Case study: Pöyry
Pöyry is a global consulting and engineering company dedicated to balanced sustainability. Following a period of rapid growth, which included significant acquisitions, the company realised it faced some key challenges:
- How could they continue to be entrepreneurial now that they were so much larger?
- How could they harness the incredible expertise that existed within the company, but which was dispersed in many different locations across their global business?
- How could they become a truly global company rather than simply a multinational one (meaning a company which operates in many countries but is run centrally from one country)?
- How could they move from being a collection of local companies to a truly global group?
- What would it take to work successfully within this larger more diverse organisation?
- What should be harmonised or standardized across the company, and what should remain independent?
In all of these areas, people issues run deep. It was clearly going to be important to help people at Pöyry grasp all the opportunities presented by the new scale of the company. How could they help them adjust to life in a much bigger organisation with a different way of doing things?
Pöyry delivers best-in-class management consulting, total solutions, and design and supervision. Its in-depth expertise in the fields of management consulting, energy, industry, urban & mobility and water & environment is delivered to its clients by its 7,000 experts who are based in local offices in about 50 countries. Pöyry has diversified and grown through acquisition as well as its own organic growth, and these acquisitions have presented greater challenges than average, since their growth has been very rapid and has involved specialist companies from right around the World.
Key members of their Group Executive Committee (GEC) recognised the need to provide support to all senior staff facing the above questions. Working with Global Integration they developed a highly innovative leadership programme (Leading in the Global Network) to change the mind-set of their top 300 people and to provide these people with the tools, tips and concepts to lead and manage their organisations and teams in the globally networked company that Pöyry has become.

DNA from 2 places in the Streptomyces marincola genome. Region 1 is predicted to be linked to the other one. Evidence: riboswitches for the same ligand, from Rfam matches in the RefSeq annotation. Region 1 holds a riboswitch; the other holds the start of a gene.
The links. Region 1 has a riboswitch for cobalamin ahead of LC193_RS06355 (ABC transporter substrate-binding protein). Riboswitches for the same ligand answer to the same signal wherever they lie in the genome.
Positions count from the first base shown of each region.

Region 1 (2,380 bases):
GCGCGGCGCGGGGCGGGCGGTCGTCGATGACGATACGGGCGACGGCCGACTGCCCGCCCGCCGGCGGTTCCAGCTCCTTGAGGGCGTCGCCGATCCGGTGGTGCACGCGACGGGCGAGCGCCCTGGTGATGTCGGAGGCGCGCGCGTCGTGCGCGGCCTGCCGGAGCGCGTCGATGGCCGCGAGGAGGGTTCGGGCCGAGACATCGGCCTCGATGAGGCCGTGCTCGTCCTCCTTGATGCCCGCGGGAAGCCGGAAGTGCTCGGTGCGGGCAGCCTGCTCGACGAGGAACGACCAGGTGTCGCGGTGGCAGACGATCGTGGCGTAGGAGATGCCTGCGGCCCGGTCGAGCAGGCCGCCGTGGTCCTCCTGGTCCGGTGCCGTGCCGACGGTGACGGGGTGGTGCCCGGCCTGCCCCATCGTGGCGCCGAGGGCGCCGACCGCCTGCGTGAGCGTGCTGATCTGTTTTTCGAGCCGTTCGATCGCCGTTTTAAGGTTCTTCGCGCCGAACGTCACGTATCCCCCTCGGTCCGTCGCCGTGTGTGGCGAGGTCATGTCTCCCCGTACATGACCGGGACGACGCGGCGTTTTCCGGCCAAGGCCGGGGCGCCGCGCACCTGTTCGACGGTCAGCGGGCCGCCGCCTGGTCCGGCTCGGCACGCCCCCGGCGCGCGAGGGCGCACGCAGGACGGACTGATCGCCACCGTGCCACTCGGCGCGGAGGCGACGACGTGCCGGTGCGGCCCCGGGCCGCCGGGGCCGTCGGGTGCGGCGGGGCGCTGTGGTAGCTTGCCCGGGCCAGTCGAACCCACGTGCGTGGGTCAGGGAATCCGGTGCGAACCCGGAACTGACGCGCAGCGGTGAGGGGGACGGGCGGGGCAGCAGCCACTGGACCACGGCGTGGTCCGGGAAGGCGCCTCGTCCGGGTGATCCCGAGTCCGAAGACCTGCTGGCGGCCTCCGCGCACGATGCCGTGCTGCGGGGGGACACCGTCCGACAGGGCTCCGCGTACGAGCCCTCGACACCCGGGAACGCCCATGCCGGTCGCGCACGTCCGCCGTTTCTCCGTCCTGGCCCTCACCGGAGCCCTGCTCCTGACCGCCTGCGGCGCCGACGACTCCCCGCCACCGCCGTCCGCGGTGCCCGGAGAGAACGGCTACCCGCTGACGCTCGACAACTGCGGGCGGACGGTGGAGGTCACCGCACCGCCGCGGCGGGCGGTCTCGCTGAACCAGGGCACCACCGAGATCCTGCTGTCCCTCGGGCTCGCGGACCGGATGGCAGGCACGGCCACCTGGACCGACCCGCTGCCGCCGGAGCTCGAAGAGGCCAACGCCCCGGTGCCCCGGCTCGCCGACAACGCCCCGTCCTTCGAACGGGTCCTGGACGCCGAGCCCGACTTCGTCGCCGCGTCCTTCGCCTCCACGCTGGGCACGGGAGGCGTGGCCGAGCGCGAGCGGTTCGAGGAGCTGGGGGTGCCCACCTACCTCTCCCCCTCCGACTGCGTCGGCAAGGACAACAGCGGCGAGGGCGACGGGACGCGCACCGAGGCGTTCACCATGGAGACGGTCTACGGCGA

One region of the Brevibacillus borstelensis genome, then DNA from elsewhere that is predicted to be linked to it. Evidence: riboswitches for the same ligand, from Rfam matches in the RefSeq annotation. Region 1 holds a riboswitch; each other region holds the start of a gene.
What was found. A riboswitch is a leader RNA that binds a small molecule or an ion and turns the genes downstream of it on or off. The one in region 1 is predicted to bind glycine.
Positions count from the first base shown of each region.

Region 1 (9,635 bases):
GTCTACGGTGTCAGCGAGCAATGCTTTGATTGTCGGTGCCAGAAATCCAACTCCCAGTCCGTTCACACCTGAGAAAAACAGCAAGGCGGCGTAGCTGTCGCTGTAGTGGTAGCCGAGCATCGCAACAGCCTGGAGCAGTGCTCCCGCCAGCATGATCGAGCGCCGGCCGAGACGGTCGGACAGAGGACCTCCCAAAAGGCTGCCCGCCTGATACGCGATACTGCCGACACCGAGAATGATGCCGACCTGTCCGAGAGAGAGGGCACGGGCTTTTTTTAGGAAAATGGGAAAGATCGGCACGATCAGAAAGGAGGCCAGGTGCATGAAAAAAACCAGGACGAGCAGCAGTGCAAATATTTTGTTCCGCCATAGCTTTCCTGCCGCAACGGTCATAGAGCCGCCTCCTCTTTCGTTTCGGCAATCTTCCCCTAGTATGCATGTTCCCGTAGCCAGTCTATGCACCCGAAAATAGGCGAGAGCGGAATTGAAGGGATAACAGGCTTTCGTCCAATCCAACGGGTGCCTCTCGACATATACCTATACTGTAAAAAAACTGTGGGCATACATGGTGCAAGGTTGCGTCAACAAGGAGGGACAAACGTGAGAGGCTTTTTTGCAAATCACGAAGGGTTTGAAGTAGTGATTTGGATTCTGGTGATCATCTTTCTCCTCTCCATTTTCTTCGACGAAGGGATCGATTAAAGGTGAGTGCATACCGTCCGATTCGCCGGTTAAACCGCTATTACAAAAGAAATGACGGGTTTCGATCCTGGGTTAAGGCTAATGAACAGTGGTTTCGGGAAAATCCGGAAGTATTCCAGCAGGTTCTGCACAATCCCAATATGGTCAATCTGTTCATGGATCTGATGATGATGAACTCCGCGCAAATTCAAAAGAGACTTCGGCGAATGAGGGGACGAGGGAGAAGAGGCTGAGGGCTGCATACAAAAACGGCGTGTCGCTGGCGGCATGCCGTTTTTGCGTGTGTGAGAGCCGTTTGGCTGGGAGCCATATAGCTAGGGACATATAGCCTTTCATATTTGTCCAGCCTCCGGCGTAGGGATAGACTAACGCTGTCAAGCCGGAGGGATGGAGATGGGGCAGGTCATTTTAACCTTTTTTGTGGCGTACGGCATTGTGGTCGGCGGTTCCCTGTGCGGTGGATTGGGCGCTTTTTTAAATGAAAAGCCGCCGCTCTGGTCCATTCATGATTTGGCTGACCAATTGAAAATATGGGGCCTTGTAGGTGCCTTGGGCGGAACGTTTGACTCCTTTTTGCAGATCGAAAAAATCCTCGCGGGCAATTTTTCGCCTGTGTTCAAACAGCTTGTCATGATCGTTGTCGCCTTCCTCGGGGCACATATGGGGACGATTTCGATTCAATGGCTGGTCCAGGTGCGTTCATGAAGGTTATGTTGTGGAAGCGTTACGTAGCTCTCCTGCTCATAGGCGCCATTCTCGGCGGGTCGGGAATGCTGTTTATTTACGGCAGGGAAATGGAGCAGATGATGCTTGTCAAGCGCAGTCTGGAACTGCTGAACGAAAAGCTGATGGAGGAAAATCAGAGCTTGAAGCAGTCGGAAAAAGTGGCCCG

John Bland of Global Integration initially ran a two and a half day workshop session for GEC members to expose them to the tool kits and concepts that would form the basis of the whole rollout programme. This was so that GEC members would both understand the challenges that their people face more clearly and also be able to fully support them. Not only did this help kick-start and evolve their own thinking, it also began to create a common language and framework to describe the situation, the problems and the solutions. So starting from the very top, the whole organisation began to reach for the future together.
The success of this workshop lead to a programme that is being rolled out through the most senior three hundred people in the company. The programme comprises several elements including the most up to date thinking on global organization structures (like matrices); leading globally; working across global cultures; leading remote and virtual teams; and skills for matrix working.
Pöyry is evolving and growing fast, despite a backdrop of a global recession, and it faces many challenges and questions. Pöyry needs flexibility, and Pöyry’s people need to lead in an environment of constant change and diversification. At the same time, the company needs to find innovative solutions with an entrepreneurial edge. With this in mind, people development is at the very heart of their thinking.